Fancy dinner parties were a big ordeal. Often times, the staff was instructed to prepare so much food that leftovers still got thrown away, even when given to the staff (p. 112). It was the role of the footman to greet guests at dinner parties. He would announce each guest’s arrival to the host and hostess who waited in a separate drawing room (p. 117).

In the early 1900’s, a woman named Rosa Lewis rose from a servant to a successful caterer and hotel owner with the help of her cooking skills (p. 127). The book lists a recipe for her Quail and Beef Pudding. All you need is 12 quail breasts, “game sauce” and some beef suet pastry.

I’ve recently set a goal to read more and spend less time online. So far, I’ve accomplished the “read more” part. It seems like many of you share my enthusiasm for food-related literature. I love talking books. This might make me seem like a dinosaur, but I still haven’t taken the e-reader plunge. I like holding paper books and flipping through them, even though they’re a pain to move. It’s not that I don’t want to purchase books, but the truth is that I read so quickly that we don’t have the budget or the space to purchase everything I read.

Do you have any recommendations for books that might thrill a Downton Abbey enthusiast? How do you feel about e-readers? 


  1. Katie

    I love my kindle. I love that I can pack it and the pages aren’t going to get bent, and there’s a light attached so I can read whenever. This book sounds amazing!!

    • Jeni

      It might be time to get one!

  2. Beth Ann Chiles

    I have seen this book before (at the Biltmore, I think) but have not read it so this spurs me on to pick up a copy. I am a library lover as well so that may be on the agenda this week to stop in and while away some time at the library. I love my Kindle for traveling and for reading in bed at night so I don’t disturb Mr. Diamond with a light on but there is nothing like a physical book to make me happy as well. Great review. You got me interested.

    • Jeni

      I’m getting closer to getting an ereader. I love that it’s a space saver and I could read at night too.

  3. Kelli

    I haven’t watched an episode of Downton Abbey, but if it’s anything like the snippets of this book, I should try to catch up.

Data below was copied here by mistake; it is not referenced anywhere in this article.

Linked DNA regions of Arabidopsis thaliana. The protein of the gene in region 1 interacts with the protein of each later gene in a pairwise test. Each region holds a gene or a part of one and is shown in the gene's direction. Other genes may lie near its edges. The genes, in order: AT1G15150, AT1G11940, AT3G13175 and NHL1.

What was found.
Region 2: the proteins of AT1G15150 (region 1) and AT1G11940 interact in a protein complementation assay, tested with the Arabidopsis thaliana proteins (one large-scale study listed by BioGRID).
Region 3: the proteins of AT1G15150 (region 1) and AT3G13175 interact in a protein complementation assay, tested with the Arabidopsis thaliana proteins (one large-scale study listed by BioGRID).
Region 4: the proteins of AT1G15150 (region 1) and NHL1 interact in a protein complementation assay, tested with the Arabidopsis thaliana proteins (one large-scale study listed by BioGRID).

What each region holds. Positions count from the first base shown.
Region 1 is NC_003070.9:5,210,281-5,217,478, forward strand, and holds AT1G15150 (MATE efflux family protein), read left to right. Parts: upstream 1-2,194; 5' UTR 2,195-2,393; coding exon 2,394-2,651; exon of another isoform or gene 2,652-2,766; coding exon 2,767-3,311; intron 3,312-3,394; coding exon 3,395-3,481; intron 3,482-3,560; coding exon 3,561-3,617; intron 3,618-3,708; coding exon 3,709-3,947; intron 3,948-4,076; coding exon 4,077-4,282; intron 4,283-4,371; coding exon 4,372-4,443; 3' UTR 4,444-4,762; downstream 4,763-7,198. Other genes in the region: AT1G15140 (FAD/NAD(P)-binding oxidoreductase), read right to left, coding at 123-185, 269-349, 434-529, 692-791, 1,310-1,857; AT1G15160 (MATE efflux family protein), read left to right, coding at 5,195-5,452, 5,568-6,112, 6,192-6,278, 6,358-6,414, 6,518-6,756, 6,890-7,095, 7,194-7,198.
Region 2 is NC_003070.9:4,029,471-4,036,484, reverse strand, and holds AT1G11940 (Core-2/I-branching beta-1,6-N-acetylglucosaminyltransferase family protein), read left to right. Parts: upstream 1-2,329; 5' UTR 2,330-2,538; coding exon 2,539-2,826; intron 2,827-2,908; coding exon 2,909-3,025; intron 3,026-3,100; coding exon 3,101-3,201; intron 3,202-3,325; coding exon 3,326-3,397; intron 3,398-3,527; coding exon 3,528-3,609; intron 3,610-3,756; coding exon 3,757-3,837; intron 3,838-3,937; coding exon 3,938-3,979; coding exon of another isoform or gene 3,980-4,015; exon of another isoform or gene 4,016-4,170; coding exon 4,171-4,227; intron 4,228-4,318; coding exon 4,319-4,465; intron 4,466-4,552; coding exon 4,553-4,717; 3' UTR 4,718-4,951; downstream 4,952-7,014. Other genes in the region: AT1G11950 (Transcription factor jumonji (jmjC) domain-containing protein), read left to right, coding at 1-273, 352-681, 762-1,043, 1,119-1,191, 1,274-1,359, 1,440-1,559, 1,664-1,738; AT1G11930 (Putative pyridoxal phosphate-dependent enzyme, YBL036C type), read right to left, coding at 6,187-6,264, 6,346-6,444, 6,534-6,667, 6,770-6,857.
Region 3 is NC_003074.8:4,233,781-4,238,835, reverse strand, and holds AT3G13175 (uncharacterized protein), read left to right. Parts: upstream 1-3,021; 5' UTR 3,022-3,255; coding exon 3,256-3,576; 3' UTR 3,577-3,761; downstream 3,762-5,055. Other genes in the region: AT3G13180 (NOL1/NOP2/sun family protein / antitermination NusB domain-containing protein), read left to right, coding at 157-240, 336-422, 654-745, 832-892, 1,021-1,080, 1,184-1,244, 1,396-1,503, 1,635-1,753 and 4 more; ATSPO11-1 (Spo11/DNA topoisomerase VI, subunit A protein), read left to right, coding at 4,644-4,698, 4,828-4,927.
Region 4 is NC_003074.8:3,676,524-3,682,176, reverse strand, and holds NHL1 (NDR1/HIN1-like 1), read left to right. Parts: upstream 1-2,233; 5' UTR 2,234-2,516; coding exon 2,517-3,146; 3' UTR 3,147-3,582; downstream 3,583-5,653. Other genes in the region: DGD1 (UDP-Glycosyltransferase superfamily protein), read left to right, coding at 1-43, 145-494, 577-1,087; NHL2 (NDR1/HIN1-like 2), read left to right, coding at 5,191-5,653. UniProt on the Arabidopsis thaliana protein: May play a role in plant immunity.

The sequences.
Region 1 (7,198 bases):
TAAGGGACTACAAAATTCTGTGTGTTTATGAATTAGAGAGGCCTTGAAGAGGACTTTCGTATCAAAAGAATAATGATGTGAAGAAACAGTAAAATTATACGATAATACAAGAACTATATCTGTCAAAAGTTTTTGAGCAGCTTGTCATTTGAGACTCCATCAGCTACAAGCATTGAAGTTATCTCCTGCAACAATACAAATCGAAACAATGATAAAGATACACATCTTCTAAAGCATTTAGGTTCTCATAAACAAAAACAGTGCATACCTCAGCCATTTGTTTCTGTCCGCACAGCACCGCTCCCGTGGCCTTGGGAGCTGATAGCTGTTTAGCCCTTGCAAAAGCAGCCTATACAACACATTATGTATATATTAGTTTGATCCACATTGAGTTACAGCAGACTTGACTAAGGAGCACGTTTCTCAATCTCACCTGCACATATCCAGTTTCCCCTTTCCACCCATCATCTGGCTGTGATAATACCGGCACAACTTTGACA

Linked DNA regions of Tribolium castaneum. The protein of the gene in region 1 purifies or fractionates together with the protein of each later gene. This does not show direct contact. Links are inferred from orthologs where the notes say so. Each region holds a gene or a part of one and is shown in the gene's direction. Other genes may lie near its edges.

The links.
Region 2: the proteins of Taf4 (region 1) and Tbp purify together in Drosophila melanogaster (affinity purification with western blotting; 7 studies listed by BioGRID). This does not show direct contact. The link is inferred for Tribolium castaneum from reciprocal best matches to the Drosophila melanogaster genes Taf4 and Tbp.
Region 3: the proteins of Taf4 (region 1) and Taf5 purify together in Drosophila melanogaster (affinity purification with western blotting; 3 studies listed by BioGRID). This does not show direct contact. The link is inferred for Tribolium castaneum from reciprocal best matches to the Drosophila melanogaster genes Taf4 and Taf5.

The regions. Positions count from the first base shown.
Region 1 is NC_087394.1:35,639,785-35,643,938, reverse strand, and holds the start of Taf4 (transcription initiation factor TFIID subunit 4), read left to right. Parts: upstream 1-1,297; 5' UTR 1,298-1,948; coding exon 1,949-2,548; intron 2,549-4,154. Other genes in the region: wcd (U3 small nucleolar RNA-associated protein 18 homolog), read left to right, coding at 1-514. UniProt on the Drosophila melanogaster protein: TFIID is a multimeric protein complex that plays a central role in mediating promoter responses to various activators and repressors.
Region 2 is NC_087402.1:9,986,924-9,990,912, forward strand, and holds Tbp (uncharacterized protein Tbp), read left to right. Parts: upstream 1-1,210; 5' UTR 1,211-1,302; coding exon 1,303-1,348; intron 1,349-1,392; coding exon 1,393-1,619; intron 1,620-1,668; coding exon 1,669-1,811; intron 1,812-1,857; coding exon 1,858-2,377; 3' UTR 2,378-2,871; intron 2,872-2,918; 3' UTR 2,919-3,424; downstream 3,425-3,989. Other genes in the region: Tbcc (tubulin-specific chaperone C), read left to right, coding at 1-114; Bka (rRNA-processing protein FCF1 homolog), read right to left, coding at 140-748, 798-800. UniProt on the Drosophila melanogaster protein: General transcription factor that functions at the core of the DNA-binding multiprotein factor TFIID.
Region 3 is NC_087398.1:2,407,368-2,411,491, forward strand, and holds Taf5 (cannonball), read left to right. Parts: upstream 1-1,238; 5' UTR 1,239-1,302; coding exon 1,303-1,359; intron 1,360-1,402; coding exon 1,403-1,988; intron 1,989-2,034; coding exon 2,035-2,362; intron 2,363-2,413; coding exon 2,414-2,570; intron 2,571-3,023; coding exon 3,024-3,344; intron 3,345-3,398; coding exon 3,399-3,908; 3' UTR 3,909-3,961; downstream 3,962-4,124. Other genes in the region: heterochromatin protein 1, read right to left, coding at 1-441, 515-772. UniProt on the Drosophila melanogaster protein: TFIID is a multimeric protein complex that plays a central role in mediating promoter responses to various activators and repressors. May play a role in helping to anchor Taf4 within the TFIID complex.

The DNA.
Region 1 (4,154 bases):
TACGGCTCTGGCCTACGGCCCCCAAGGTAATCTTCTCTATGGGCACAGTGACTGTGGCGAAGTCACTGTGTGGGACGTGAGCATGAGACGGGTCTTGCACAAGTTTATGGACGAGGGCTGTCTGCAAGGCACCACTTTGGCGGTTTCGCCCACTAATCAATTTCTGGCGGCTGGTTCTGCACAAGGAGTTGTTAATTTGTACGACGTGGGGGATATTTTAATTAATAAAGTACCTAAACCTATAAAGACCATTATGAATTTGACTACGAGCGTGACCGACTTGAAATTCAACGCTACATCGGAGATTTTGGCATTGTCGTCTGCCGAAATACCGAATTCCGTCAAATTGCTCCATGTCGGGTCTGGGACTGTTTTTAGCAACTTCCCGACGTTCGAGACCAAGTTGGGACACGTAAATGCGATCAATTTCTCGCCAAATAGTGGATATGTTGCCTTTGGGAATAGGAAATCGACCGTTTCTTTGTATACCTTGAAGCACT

When you were in North Iowa, did you ever visit the Laura Ingall’s house in Burr Oak? That was my favorite place as a child.

    • Jeni

      With movies and tv shows, I have a short attention span. I like the show, but really have to concentrate to watch each episode. Have to be in the right mood. I didn’t see her house. I’m sad I missed it. Grew up reading those books!

  4. Mary

    I tried the kindle. And ended up selling it. I LOVE books and their pages and everything about them. I thought I would read the kindle at night, but I try to limit my screen exposure right before bed. I got frustrated with the kindle too because i couldn’t read it outside in the sun (I’m sure they have a solution for that now..) but real live books all the way for me. And books make me excited, so anytime you want to talk books…let me know…online book club???

    • Jeni

      You all are selling me on the e-reader. Might add it to my Christmas list. Online book club sounds fun!

  5. Pamela

    I LOVE Downton Abbey…. and am also a book fanatic. I do not own an e-reader; I just love holding/smelling/feeling a book!
    I recommend this book: Lady Almina and the Real Downton Abbey: The Lost Legacy of Highclere Castle by The Countess of Carnivon.
    It’s very interesting… not the story of the life below stairs, but the true story of the upstairs!

    • Jeni

      Thank you so much for your book recommendation. That sounds exactly like what I’m looking for.